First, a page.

By Adam Sturrock
Director: Gareth Edwards
Writer: Max Borenstein
Cast: Bryn Cranston, Aaron Taylor Johnson, Elizabeth Olsen, Ken Watanabe
When that legendary shriek roared across the internet in the first trailers, it became an epicentre of excitement and apprehension as to if the reboot will meet the hype. This film being Godzilla, no one wanted some half-baked storyline involving mutated lizards (*cough* Broderick *cough*) so the expectation was merited due to the source material being one of Japan’s biggest cultural exports. With last year’s summer blockbuster, Pacific Rim, gloriously bringing back the good old fashioned monster brawler back to the screens, Godzilla may have jumped on just at the right time.
With that in mind, is the film any good? To a large extent, yes, but it unsurprisingly leaves little when it comes to character development and leans heavily on the action sequences – which is not necessarily a bad thing.
Still largely riding the meth wave of popularity, Bryan Cranston sinks his teeth into the role as Joe Brody, an American engineer working in Japan with his young family. I largely felt that Bryan goes to waste, with the largest share of any relatability going to him in the first 30 minutes of the film. After that, a bland cast of dull characters expect us to feel attachment when we really haven’t been introduced. None of them provide poor performances, it just feels that the cast are merely hanging on to what Cranston put on the table and hoping for the best. Aaron TJ is the chief culprit of such mediocre acting, with every chance he gets to move away from the statue-esque soldier archetype, he fails to do so unblinking and stone-faced.
The film promises Godzilla and for some, it may disappoint in the first half. What we get are little glimpses of fins here and there and ominous disasters. It does help build up the tension and to an extent, the overall satisfaction of the end, but it does get a little frustrating after the third or fourth time they skip on what could’ve been an entertaining sequence.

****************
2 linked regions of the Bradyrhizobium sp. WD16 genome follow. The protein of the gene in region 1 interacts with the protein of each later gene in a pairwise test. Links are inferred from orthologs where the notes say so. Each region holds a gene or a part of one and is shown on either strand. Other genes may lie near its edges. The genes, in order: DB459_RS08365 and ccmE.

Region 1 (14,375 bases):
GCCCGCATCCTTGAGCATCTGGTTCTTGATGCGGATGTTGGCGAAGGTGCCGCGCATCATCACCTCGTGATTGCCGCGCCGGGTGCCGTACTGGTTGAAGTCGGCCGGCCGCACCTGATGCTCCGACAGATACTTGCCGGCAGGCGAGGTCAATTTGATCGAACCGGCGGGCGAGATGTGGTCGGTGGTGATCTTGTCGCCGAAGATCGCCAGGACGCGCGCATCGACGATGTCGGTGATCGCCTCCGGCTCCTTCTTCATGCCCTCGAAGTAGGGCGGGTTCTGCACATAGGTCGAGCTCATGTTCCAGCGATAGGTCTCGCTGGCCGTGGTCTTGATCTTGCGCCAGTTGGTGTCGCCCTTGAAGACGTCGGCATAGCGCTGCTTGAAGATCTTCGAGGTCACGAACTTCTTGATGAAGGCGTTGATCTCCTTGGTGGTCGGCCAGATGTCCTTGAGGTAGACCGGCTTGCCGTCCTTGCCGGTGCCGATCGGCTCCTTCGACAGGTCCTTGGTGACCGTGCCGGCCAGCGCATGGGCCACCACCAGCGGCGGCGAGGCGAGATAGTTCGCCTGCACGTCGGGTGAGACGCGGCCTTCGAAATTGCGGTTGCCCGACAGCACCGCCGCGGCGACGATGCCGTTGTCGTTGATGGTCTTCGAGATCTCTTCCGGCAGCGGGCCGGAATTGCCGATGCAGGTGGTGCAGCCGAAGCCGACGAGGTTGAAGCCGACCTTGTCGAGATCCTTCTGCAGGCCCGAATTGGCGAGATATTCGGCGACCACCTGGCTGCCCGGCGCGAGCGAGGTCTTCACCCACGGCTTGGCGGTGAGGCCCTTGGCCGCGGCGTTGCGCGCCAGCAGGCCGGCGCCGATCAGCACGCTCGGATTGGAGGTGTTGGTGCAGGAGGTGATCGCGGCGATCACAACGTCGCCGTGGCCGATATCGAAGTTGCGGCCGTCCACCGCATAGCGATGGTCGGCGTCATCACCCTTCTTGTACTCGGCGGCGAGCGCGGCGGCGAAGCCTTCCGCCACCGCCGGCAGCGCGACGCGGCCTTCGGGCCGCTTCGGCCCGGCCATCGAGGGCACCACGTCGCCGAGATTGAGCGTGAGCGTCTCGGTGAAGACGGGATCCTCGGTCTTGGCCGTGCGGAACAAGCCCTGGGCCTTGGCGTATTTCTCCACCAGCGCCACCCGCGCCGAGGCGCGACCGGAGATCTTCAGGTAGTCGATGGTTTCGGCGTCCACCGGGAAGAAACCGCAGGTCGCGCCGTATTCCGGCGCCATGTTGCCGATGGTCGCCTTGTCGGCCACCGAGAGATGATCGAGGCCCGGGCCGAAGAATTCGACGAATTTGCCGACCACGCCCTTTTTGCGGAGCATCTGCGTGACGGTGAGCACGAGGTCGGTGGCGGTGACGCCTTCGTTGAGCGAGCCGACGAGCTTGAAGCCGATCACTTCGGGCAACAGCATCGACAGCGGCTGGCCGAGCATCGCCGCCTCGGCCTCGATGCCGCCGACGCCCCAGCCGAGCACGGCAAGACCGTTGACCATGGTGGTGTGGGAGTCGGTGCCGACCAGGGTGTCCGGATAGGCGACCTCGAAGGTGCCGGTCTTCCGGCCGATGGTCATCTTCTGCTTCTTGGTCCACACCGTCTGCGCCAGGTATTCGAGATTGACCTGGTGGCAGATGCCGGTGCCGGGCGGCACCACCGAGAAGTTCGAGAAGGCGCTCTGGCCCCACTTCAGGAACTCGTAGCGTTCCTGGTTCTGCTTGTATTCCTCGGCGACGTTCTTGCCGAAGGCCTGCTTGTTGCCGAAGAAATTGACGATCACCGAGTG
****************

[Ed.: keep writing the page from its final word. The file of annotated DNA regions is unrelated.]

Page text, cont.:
The little details that were included in the film were, I feel, a nice touch. One of the main reasons why Godzilla is so cherished by Japan is because it symbolized America’s use of atomic weaponry post Hiroshima and Nagasaki; just like the atomic bomb, Godzilla flattened cities and left destruction in its path. Yet again, the use of the atomic bomb is a large plot point in the film and the return of the (largely) Japanese setting will please many of the hardcore fans. The harrowing references to previous Japanese disasters such as the Fukishima power plant disaster will bring a lump in ones throat and for that, director, Gareth Edwards deserves some commendation.
With that out of the way, how is the namesake monster? Without giving much away, Godzilla is the equalizer that scientists need to halt a monster hell-bent on destroying mankind. With that we see the meat and potatoes of any monster film, a good old scrap in a city. It feels totally satisfying watching it all pan out. I just wanted to punch the air and thank the FX people who truly brought to life a monolith of epic proportions. With this admission, it pains me to say that we don’t see enough of it. While the sections we do get to witness are some bombastic mastery of CGI – with one section I shall not mention being perhaps one of my favourites of this year so far – it kind of feels like we are paying the full price for a quarter of a Michelin starred meal and it truly disappoints me.
A lot of pouting builds up to a gobsmacking end battle, but somewhat shallow film. It would be great to get on blu-ray and enjoy it many times over but don’t expect it to break any barriers.